Thursday, February 10, 2011

The Princess Bride

How do I keep myself from merely reciting my favorite lines and revealing my favorite scenes? The Princess Bride (1987) is one of my favorite movies and certainly has something for everyone: romance, adventure, comedy, action, and satire. Just as important, it works on every level for every age group in the audience. Everyone I know has either seen it and loved it or hasn't experienced it.

As told by a grandfather (Peter Falk) to his grandson (Fred Savage) as a bedtime story, The Princess Bride concerns itself with the fairy-tale romance Westley (Carey Elwes), a poor farm boy, and Buttercup (Robin Wright), a demanding but beautiful country girl. Five years after Wesley is believed to have been killed by the Dread Pirate Roberts, Buttercup is betrothed to Prince Humperdinck (Chris Sarandon) but soon kidnapped by a trio of criminals (Wallace Shawn, Mandy Patinkin, and Andre the Giant). Their leader means to kill her to ignite a war, but a mysterious man in black follows the group.

The Princess Bride works on three levels. At its heart is the love story between Westley and Buttercup. This is not merely two attractive people who meet cute and get together. This is true love. No matter how many obstacles get thrown their way, these lovers will end up together because it is their destiny. It works well enough that if you can accept the fantasy, you can be swept away (or whatever cliche fits).

Of course, the movie has a sense of humor and knows that concept is a little corny and outdated. That's why Peter Falk is there to skip over the boring "kissing" stuff as the grandson calls it. Then, there are all the strange and hilarious supporting characters who frequently steal the show: Vizzini the diminutive plotter who's not as smart as he thinks, the gentle giant Fezzik, the oddball couple of Miracle Max and his wife Valerie (Billy Chrystal and Carol Kane, both unrecognizable under old-age make up), the revenge-minded Indigo Montoya, the snaky Count Rugen (Christopher Guest), and the cowardly Humperdinck. All these characters give a modern, ironic touch to the proceedings, enabling the film to comment on the very romantic-fantasy conventions it's exploiting.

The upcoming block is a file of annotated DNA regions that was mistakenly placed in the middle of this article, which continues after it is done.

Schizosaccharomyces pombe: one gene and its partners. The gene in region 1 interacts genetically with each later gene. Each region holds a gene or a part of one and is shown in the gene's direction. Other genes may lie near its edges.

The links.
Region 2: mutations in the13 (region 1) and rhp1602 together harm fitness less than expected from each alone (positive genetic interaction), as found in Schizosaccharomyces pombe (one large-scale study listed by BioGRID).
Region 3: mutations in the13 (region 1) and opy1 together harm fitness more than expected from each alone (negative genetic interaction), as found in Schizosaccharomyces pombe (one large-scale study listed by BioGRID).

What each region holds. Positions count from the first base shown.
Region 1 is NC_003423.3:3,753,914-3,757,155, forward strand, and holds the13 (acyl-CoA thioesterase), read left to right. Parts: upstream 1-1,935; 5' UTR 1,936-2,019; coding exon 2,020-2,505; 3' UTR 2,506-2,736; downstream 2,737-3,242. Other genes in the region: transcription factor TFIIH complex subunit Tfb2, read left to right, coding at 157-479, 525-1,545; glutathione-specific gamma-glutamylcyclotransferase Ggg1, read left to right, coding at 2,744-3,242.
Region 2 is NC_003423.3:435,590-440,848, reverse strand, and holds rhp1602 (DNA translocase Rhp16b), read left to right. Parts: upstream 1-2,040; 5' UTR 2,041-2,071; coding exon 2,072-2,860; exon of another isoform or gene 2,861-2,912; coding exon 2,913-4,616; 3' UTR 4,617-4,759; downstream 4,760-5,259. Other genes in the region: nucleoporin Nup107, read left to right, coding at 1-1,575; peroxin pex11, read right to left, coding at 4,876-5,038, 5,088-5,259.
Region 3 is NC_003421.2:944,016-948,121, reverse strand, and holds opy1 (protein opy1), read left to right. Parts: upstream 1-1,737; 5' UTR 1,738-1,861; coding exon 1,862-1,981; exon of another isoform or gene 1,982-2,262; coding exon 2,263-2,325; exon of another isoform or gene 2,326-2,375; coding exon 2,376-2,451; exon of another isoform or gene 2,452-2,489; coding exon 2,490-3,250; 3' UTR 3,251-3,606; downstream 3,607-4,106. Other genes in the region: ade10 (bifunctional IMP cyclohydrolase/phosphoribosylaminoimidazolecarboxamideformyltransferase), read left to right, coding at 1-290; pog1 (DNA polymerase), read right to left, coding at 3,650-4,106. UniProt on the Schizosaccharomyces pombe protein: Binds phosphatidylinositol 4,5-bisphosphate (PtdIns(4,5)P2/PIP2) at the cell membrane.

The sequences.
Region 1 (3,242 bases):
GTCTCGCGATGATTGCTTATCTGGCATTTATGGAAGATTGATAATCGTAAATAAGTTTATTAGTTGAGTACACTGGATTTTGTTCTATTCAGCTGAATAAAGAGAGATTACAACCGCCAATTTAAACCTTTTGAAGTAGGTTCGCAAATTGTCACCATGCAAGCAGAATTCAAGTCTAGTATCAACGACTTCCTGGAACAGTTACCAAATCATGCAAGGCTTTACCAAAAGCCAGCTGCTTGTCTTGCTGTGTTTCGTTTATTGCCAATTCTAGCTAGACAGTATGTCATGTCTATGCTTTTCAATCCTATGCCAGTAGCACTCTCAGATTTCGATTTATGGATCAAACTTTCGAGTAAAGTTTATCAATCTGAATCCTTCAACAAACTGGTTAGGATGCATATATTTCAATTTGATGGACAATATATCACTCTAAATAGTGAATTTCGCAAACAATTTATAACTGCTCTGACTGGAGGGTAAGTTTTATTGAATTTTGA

Then there's the action-adventure. Sure, the movie's light and good-natured, but we get a stunning sword fight, a fist fight with a giant, a battle of wits, torture, revenge, plotting and strategizing. Not only is this material actually pretty thrilling, but they also have their own little spins, so they're also funny. Indigo and the man in black banter about sword techniques while they duel, Fezzik thinks the method he's told to kill someone is "unsportsmanlike," and the battle of wits involves Vizzini creating the most convoluted, ridiculous logic ever.

Most movies with so many different elements end up having them cancel each other out, but somehow, director Rob Reiner and writer William Goldman strike the perfect balance. It's a movie that really does have something for everyone.

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